From day one you are encouraged to be out and about, talking to people in local communities, building a contacts book, finding news stories on social media and producing newsworthy content.
More about Matt
"NTU is one of the best places to learn journalism, but also a great establishment to be a part of as a student. The university consistently achieves high standards, therefore winning awards for their work, and means that the level of teaching is always improving.
"A real strength of this course is the way that they immediately begin to teach you journalistic skills and this is a huge strength. From day one as a journalism student you are encouraged to be out and about, talking to people in local communities, building a contacts book, finding news stories on social media and producing newsworthy content. Whether it be a police drugs bust on the way home from a football game (as I found out here) or an explainer on the latest coronavirus restrictions, the tutors’ encouragement to find news stories means that your news sense will always be active.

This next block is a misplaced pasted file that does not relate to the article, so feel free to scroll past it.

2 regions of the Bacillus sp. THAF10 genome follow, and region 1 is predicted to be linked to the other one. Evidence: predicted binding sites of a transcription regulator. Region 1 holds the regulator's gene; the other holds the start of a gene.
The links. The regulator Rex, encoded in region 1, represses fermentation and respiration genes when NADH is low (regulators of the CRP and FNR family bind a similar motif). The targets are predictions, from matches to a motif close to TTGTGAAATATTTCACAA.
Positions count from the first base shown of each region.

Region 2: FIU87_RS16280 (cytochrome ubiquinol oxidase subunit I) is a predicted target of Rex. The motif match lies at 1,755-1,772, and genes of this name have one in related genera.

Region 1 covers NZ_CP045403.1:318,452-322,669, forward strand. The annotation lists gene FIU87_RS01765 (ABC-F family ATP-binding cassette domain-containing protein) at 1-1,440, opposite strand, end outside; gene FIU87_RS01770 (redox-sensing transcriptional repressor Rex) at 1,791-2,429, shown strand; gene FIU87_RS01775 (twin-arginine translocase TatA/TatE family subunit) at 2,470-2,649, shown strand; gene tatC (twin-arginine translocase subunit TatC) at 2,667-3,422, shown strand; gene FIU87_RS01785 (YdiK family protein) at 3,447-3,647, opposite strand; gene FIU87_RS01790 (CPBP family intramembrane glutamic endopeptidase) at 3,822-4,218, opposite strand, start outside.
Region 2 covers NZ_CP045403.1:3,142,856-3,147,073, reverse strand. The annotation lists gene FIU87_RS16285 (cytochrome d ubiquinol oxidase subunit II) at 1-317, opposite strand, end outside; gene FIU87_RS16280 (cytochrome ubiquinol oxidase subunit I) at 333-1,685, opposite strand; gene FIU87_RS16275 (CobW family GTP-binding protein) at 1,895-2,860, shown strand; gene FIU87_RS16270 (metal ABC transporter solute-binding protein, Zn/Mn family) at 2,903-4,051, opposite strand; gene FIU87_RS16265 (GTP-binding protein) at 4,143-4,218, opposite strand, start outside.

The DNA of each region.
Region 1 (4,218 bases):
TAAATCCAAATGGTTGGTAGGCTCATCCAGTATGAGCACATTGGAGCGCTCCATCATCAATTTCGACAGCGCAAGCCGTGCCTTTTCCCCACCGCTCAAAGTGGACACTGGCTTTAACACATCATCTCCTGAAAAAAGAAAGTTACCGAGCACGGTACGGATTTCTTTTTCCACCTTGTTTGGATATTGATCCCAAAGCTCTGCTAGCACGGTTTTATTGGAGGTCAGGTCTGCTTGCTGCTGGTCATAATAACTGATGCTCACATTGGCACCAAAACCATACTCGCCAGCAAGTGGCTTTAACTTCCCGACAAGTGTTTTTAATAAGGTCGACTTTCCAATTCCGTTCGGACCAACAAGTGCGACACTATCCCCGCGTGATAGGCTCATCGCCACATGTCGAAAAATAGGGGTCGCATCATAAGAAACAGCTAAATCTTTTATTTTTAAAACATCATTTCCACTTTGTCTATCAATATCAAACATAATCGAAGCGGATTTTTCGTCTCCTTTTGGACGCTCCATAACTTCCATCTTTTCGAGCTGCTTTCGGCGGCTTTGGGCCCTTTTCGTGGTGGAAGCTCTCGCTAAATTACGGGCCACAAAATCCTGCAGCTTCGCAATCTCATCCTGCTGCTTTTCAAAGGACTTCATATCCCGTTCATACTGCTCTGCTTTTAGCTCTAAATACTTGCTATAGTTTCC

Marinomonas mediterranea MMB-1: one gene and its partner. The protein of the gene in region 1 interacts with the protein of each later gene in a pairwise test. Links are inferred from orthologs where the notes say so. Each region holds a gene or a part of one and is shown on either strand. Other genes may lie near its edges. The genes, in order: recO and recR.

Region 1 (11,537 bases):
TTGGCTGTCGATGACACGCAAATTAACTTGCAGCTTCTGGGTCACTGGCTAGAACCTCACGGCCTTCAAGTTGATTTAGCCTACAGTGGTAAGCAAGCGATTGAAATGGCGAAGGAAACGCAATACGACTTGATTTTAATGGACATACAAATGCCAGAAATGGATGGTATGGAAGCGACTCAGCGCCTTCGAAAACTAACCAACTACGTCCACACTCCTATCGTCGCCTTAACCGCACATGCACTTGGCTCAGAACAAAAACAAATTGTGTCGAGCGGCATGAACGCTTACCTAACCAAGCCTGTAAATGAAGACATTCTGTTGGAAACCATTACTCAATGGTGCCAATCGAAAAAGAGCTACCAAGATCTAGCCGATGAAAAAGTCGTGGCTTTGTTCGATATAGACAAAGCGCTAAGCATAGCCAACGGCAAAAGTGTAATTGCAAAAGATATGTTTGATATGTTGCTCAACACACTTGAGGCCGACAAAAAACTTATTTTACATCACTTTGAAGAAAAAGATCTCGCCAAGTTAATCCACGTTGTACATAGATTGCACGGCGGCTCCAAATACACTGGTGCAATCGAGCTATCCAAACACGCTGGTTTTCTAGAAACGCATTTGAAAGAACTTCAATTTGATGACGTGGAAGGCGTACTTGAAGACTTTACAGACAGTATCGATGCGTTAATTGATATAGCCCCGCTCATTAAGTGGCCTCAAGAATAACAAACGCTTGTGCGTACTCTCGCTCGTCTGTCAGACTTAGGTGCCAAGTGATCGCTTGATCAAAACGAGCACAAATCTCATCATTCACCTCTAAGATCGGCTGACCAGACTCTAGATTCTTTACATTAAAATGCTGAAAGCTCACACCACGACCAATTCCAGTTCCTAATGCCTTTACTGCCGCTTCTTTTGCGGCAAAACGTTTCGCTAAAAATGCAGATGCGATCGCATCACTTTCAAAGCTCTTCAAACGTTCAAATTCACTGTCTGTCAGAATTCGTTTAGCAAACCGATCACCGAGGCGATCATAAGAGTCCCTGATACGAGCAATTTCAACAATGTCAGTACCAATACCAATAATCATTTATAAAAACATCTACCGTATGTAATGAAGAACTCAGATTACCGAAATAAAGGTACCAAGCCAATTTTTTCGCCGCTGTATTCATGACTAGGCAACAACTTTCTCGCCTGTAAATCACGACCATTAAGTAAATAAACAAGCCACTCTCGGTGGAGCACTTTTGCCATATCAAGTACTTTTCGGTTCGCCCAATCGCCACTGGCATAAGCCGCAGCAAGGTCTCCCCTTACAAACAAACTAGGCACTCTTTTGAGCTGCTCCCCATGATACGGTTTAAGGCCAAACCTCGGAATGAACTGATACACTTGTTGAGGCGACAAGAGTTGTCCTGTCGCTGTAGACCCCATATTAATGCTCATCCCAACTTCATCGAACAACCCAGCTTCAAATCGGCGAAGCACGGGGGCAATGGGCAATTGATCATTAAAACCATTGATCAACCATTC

"I really felt engaged with the social media and practical journalism modules. The social media teaching could not be delivered by anyone more knowledgeable in the sector. In the module you’re taught how to find news stories using Twitter or Facebook, and even the versatility of TikTok to share news but also source information.
"When visiting other universities, the thing that stood out about journalism at NTU was the newsroom. I’ve done a few work experience placements at CoventryLive and EssexLive, and the newsroom within CBJ is easily as good as those in the ‘real world’.
"My greatest achievement would be becoming an accredited journalist to cover Nottingham Forest matches live from the City Ground. Even when coronavirus meant thousands of fans were unable to attend, I was one of a few hundred who had access to matches in order to report on proceedings. I was even involved in the press conference welcoming Chris Hughton to the club as their new manager, sitting alongside established journalists from the likes of The Times, Sky Sports and talkSPORT.
"My one piece of advice for students looking to study journalism at university is just to get involved wherever you can. Whether you end up at NTU or somewhere else, spend time away from your uni work writing for the student paper, or hosting a show with the student radio station – as well as making time to socialise and make new friends. There’s also no harm in trying to find some work experience during the holidays, or even on Saturdays if you can find a helpful employer. It will only benefit you in the long-run and give you experience to add to your CV."